Championship Football Through Controlled Inputs

Lean Six Sigma Thinking in College Sports

January 10, 2017

I noticed an interesting comment by Clemson linebacker Ben Boulware after the US College Football National Championship Game last night: "All year we controlled the input. All night we controlled the input with our attitude, our mentality, our mindset and let the output take care of itself." Sounds like the foundational thinking of process improvement — identifying the inputs that you can control, then focusing on those inputs in order to achieve the desired output.

It's a step upstream from the normal "we need to focus on the fundamentals of blocking & tackling" coach‐speak that we are used to hearing, which is in itself a step upstream from "we just need to execute".

So the simple map looks liks this:

In terms of Systems Thinking, the coaching staff has moved their focus upstream from events to the system and on back to mental models, which determine everything else.

If you follow college basketball in the US, you may be aware of another great example of coaching the inputs from the University of Louisville. Coach Pitino has a reputation for pressing the entire game, a strategy designed to wear down the other team, generate turnovers, and yield quick easy scores.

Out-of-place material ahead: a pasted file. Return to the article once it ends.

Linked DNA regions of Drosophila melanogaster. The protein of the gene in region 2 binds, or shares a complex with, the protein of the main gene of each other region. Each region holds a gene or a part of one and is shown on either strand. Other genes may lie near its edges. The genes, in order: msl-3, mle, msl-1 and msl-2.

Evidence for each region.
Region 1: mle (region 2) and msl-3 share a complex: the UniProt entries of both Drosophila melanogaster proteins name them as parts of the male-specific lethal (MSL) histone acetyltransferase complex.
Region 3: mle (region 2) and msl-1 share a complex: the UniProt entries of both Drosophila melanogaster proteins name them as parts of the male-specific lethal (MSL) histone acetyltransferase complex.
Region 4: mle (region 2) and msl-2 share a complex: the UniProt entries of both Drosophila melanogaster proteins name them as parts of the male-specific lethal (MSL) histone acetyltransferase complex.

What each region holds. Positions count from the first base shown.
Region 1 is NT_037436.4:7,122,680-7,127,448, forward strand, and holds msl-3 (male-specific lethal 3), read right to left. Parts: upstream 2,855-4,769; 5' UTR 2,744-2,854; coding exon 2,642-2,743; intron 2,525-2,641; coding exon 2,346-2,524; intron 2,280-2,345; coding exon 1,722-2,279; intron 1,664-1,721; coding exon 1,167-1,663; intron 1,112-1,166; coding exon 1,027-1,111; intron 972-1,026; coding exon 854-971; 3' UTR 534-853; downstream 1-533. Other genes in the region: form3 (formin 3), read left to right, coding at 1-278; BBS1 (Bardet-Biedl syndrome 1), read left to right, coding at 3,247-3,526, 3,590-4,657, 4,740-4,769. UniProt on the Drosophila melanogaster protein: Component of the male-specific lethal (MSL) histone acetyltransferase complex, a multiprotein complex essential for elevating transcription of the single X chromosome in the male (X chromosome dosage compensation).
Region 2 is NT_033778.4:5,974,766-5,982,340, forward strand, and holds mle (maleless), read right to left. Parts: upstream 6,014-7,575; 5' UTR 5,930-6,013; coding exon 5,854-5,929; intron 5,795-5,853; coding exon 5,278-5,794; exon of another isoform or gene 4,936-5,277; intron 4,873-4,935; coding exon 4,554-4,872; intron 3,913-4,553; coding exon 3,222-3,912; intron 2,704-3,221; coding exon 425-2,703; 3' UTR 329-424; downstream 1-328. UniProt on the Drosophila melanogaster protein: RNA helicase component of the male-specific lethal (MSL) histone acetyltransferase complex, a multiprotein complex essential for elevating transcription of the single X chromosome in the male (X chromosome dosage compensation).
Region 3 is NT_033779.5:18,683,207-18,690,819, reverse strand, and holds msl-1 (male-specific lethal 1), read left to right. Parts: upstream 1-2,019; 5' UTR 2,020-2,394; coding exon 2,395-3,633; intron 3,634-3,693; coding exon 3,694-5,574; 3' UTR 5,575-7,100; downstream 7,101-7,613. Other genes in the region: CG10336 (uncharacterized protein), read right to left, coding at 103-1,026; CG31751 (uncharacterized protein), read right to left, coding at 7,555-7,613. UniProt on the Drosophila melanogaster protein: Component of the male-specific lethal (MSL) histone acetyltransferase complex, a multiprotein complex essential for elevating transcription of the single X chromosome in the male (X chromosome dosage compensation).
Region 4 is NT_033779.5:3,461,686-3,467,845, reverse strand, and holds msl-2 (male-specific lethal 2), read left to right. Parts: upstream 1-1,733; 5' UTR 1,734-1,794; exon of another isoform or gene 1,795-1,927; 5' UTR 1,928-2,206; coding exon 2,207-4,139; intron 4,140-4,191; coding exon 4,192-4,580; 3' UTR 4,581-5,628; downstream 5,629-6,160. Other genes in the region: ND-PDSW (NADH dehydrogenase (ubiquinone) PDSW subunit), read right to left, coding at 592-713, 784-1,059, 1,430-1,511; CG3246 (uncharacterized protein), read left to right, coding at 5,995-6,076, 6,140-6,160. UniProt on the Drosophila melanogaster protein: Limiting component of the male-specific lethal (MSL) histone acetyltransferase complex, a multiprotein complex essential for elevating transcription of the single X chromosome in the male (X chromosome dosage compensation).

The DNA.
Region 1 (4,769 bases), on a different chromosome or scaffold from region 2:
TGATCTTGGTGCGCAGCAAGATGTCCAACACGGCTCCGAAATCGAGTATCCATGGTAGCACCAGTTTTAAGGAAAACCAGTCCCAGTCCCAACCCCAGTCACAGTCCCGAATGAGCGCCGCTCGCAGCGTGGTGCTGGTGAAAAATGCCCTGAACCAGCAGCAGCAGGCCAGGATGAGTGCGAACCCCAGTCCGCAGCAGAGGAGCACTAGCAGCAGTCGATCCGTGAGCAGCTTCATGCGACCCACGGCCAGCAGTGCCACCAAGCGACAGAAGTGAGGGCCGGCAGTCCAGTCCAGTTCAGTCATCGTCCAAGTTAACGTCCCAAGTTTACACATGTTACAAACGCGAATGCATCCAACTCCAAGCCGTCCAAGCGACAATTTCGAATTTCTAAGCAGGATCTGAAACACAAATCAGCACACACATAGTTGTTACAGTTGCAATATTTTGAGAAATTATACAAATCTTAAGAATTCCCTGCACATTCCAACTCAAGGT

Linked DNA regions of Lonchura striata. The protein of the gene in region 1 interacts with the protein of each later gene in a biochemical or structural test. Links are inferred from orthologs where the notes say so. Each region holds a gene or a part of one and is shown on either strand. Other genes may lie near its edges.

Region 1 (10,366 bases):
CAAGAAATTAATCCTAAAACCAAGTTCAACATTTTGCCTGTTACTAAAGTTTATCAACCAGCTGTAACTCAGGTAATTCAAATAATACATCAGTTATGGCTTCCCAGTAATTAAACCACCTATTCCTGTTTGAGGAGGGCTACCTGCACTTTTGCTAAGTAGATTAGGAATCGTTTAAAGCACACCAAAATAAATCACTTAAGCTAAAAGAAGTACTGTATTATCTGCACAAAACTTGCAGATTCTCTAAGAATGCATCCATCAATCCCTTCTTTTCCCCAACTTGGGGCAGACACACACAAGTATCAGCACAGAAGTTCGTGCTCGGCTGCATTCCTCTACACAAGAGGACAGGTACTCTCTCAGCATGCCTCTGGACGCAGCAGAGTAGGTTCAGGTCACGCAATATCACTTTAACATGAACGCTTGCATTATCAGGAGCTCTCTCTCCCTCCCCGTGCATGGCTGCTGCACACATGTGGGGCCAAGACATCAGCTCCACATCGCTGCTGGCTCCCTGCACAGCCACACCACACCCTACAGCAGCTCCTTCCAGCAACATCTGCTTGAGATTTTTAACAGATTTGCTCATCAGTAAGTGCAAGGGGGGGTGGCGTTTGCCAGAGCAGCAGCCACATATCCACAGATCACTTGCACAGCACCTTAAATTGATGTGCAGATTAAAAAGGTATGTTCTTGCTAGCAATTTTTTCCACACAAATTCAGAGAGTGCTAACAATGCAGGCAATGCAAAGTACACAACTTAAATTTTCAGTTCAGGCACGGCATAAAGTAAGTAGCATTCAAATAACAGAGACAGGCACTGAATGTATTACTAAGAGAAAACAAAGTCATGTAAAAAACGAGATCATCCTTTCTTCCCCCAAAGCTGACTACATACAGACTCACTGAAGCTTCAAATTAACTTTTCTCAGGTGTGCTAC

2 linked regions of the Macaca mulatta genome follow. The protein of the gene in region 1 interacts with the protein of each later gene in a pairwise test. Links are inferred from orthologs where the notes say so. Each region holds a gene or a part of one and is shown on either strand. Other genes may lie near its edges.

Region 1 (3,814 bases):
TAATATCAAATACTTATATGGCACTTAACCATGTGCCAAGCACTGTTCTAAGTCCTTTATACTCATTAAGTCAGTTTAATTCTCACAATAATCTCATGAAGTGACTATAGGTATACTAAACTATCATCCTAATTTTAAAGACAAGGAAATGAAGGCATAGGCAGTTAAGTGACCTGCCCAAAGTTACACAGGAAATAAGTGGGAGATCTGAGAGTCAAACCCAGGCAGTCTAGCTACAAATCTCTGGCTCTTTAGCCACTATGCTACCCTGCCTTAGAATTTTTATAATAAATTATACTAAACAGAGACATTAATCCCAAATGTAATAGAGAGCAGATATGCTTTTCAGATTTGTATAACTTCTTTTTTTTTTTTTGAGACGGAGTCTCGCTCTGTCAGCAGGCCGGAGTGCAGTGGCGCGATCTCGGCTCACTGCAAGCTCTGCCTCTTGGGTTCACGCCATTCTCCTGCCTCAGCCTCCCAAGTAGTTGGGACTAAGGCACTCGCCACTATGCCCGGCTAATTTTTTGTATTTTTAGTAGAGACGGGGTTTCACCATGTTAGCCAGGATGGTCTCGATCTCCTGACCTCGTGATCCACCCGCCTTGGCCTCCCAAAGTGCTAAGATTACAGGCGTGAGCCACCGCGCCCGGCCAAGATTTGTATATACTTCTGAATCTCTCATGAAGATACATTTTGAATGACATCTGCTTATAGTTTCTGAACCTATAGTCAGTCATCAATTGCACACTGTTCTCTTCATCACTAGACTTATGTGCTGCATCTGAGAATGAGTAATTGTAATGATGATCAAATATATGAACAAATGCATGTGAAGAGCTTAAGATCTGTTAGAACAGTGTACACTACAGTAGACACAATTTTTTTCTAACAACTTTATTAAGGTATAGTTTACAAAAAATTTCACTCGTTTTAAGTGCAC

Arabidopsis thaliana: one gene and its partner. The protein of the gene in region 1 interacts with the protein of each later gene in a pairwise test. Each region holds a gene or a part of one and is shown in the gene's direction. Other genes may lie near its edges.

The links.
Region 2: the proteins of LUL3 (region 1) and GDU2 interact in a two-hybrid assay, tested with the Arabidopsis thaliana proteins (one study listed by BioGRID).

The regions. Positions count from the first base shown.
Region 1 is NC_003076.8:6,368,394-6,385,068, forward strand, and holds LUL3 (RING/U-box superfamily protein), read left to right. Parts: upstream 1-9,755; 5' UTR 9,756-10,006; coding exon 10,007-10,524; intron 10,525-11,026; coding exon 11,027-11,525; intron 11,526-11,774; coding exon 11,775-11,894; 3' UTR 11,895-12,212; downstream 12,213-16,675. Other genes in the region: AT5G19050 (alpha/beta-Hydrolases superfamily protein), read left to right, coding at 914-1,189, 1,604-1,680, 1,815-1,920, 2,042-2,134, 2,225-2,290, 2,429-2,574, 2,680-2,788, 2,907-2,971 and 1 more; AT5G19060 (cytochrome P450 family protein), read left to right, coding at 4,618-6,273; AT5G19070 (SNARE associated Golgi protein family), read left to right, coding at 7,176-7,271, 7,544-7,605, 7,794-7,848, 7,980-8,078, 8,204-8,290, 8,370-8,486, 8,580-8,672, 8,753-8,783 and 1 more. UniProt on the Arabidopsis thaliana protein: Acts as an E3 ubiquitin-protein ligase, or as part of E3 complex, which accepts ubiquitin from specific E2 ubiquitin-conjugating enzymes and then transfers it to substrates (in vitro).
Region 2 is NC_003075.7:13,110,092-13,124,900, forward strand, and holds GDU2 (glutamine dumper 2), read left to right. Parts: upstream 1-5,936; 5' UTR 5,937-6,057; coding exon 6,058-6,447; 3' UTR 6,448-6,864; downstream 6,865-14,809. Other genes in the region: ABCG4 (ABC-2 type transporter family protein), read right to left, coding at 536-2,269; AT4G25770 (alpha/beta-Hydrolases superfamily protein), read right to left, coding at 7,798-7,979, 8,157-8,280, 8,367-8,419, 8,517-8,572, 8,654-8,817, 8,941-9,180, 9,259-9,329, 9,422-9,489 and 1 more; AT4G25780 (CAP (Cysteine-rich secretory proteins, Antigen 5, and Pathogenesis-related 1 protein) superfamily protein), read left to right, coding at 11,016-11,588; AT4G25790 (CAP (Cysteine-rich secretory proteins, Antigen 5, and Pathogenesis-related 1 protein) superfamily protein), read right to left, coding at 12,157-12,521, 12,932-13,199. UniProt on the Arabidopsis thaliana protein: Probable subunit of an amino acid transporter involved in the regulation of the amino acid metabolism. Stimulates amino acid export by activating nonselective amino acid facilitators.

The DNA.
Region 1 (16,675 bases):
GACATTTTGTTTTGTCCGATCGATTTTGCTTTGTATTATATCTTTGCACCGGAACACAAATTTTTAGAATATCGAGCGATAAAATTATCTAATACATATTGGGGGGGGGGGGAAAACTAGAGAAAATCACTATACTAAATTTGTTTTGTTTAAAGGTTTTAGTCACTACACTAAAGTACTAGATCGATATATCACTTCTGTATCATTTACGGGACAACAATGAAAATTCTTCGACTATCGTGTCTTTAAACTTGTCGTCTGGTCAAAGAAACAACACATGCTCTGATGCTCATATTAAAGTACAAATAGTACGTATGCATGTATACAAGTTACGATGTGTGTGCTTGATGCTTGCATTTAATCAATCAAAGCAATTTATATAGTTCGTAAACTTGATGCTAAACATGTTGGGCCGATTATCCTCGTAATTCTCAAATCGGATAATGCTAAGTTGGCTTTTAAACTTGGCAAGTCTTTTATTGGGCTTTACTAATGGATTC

Scoring lots of layups is not something you can manage directly, so you must move upstream in the process to a critical input: turnovers. But turnovers also can't be managed directly, they are an output of certain activity — pressing and deflecting passes. And of course success in pressing and deflecting passes is predicated on other more fundamental inputs: physical condition, positioning, and use of the hands. The necessary physical conditioning is in turn an output of the amount of running in practice.

Not surprisingly, Louisville is known for non‐stop practices with constant running, the necessary preparation to enable execution of the strategy (or execution of the opponent, depending on how you look at it). If we go up stream one more step, there's an attitude at play: the willingness to do the hard work necessary to drive an effort‐based strategy.

Here's the Louisville map:

Again, managing the overall process starts with instilling the right mental models, which lay the groundwork for success.

And what does Louisville measure and reward in order to manage the process? Deflections — because as an input that determines steals and ultimately scores, deflections are much more controllable and manageable than the ultimate desired output, and deflections have a very predictable relationship from cause to effect.

Now, here's the operative question, are you measuring the deflections in your process, or something even further up stream, or just the score?

Here's a good article on Pitino's approach to deflections.